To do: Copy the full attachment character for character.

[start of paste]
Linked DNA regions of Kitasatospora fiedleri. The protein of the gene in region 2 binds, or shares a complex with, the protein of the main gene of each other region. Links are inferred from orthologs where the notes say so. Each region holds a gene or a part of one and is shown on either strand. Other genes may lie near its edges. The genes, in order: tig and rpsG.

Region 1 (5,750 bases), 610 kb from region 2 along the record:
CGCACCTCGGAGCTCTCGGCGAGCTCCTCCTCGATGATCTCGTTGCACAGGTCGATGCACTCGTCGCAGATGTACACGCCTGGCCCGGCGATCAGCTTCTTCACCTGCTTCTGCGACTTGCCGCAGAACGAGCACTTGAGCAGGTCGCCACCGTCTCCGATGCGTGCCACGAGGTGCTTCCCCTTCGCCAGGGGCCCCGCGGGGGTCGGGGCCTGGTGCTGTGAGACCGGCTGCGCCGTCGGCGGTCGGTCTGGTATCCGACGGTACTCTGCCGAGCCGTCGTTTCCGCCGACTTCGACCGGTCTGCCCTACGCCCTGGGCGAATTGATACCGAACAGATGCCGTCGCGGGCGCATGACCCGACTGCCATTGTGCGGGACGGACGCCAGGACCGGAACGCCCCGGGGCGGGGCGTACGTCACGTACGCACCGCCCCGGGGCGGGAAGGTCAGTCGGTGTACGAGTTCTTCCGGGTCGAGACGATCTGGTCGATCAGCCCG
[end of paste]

Linked DNA regions of Kitasatospora fiedleri. The protein of the gene in region 2 binds, or shares a complex with, the protein of the main gene of each other region. Links are inferred from orthologs where the notes say so. Each region holds a gene or a part of one and is shown on either strand. Other genes may lie near its edges. The genes, in order: tig and rpsG.

Region 1 (5,750 bases), 610 kb from region 2 along the record:
CGCACCTCGGAGCTCTCGGCGAGCTCCTCCTCGATGATCTCGTTGCACAGGTCGATGCACTCGTCGCAGATGTACACGCCTGGCCCGGCGATCAGCTTCTTCACCTGCTTCTGCGACTTGCCGCAGAACGAGCACTTGAGCAGGTCGCCACCGTCTCCGATGCGTGCCACGAGGTGCTTCCCCTTCGCCAGGGGCCCCGCGGGGGTCGGGGCCTGGTGCTGTGAGACCGGCTGCGCCGTCGGCGGTCGGTCTGGTATCCGACGGTACTCTGCCGAGCCGTCGTTTCCGCCGACTTCGACCGGTCTGCCCTACGCCCTGGGCGAATTGATACCGAACAGATGCCGTCGCGGGCGCATGACCCGACTGCCATTGTGCGGGACGGACGCCAGGACCGGAACGCCCCGGGGCGGGGCGTACGTCACGTACGCACCGCCCCGGGGCGGGAAGGTCAGTCGGTGTACGAGTTCTTCCGGGTCGAGACGATCTGGTCGATCAGCCCG